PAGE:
I don’t remember the exact time in my childhood when I started feeling the differences I had with people from different states and cultures. My parents never told me about such differences. In fact, my parents used to take me to pirs, gurudwaras, churches and temples – and I was always told that all the Gods teach us the same lessons. I was never told that people from different cultures who follow different traditional values are different from me.
Moreover, till I was in class 12, I never had a long interaction with anyone outside my cultural boundary. We used to go on holidays – but since my parents were always with me, I never had to think about sharing a bond with other people.
Yet, I was confident that these people were quite different from us. I believe I imbibed these through society, television and my surroundings.
The time came when I had to go to Punjab for my graduation. I must say that I was really scared of meeting new kinds of people. I still remember what I was thinking that day – that they had some different mechanism in their body for working and thinking.
I was assigned a hostel room with two girls – one was from my state, the other from Punjab. I was relieved that there was at least someone from my state in my room. However, little did I know that after nine years of staying in the hostel, I would be spending the rest of my life with the girl from Punjab. She still follows traditions different from the ones I follow – yet, she understands me more than any other person.
My faith in ‘unity in diversity’ was strengthened after an incident in which my brother was involved. My brother had always lived in Haryana – and when he got admitted to a reputed college in Mumbai, we were happy as well as scared for him. After all, he was the most introvert among us and could not talk to strangers easily.
But, to our surprise, he gelled up with people over there in no time. In fact, he became quite gregarious. Nowadays, he generally comes home after his exams, when the vacations are more than 10 days long. Otherwise, during all the major festivals that we celebrate at home, he stays in Mumbai.
In the first year of college, he was upset about not being able to celebrate Diwali and Holi the way we used to at home. However, in the second year, he was so happy when he and his friends were invited by people to take part in Ganesh Visarjan, which is celebrated with much love and passion in Mumbai. The boys were given the whole responsibility to make arrangements, do the visarjan and were made to feel at home.
This was the time when my brother fell in love with the city. Since then, he has started considering Mumbai as his home. Now, my brother and his friends also celebrate Diwali, Holi, and Eid with the locals. He has found great harmony in celebrating different cultures. And did I forget to mention that there are two Hindus, one Sikh, and one Christian in my brother’s group of friends?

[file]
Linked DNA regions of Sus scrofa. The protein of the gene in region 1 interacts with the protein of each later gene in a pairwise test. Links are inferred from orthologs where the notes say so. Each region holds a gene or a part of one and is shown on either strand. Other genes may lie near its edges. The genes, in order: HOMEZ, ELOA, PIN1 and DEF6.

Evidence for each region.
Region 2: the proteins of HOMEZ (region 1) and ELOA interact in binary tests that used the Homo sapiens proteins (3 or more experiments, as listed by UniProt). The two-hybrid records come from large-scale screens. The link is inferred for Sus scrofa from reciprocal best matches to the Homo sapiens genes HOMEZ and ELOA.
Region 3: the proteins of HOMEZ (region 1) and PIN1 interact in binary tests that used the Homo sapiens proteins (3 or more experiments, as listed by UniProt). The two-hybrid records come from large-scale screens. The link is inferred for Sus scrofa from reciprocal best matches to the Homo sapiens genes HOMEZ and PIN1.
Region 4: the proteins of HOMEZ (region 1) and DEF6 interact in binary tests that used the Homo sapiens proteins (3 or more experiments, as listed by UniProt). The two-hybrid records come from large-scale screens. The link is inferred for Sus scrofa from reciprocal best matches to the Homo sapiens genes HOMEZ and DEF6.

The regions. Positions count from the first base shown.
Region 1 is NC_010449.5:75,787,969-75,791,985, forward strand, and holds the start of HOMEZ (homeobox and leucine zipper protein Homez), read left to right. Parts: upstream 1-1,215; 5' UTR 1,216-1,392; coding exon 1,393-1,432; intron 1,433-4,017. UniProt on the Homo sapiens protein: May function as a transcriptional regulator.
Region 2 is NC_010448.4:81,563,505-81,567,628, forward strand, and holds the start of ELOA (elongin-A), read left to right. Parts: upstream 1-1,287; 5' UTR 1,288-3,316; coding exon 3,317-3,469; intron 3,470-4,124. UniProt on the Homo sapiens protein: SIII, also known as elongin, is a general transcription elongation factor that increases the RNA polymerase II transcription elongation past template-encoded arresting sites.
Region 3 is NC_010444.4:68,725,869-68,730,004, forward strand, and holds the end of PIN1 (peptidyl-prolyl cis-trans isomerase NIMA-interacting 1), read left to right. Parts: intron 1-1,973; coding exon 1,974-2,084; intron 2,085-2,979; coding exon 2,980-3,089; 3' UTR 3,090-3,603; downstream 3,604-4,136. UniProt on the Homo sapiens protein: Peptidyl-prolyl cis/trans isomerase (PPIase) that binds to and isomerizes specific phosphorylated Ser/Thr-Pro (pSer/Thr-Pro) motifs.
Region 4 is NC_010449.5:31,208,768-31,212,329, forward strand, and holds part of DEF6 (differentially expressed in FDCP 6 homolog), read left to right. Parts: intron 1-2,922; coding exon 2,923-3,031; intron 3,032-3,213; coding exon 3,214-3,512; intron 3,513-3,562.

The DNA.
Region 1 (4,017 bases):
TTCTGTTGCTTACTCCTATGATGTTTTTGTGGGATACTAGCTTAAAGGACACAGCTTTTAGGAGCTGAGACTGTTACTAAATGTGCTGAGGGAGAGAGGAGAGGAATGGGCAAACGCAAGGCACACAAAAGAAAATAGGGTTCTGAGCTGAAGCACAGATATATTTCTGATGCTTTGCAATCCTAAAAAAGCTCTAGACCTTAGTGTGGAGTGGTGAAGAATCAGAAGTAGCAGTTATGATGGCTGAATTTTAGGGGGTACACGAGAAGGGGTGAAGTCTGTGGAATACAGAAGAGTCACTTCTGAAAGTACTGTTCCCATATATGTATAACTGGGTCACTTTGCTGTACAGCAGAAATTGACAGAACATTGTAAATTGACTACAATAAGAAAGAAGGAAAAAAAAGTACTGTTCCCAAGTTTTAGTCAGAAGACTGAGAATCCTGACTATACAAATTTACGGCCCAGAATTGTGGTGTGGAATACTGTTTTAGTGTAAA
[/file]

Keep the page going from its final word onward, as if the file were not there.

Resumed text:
I do not think that there are too many families which teach their kids to stay away from people belonging to different traditions and cultures. Still, these perceptions and differences get deeply etched in our minds – and as we cross over to a different state, we seem to be foreigners to each other.
For instance, if a person from north Indian has to go to a state in south Indian for a job perspective, the person’s family is likely to get all tensed about how the person will adapt to the people there. A similar situation may arise when a person from north-east India travels to Delhi for better opportunities. On the other hand, while it’s true that we have different religions, talk differently and have different beliefs, does that entitle us to build walls of hatred or fear?
It’s very easy for us to stereotype people from different cultures, religions, and states. Many jokes and stereotypes are made on the people from Bihar portraying them either as IAS types or as laborers. But, I had an amazing friend from Bihar who was very cheerful and was pursuing MBA. Similarly, Punjabis are commonly portrayed or stereotyped as very loud and ready-to-fight people. Yet, my best Punjabi friends have never fought ‘with or against’ me but always ‘for’ me. Also, while people from Kerala are represented as the nerdy type, I have Malayali friends who are extremely fun-loving. People from Haryana are considered to be rude and verbally abusive – yet, I have met some extremely loving and caring people during my stay there.
Having seen all these people, the stereotypes I had since childhood have been completely shattered. I have come to terms with the fact that you can find ‘your kind’ of people in any culture, any religion and any state.
To celebrate ‘unity in diversity’, SisSaheli is organising a picture contest where you can send pictures showing bonding and love between different cultures, states or religions. There are prizes worth ₹10,000 to win and each winning entry will receive a prize worth ₹1,000. So, let’s scroll through your camera and find the pictures that you cherish and show much unity in diversity. You can send your entries to firstname.lastname@example.org. You can check our FB page for more information.
Featured image for representative purposes only.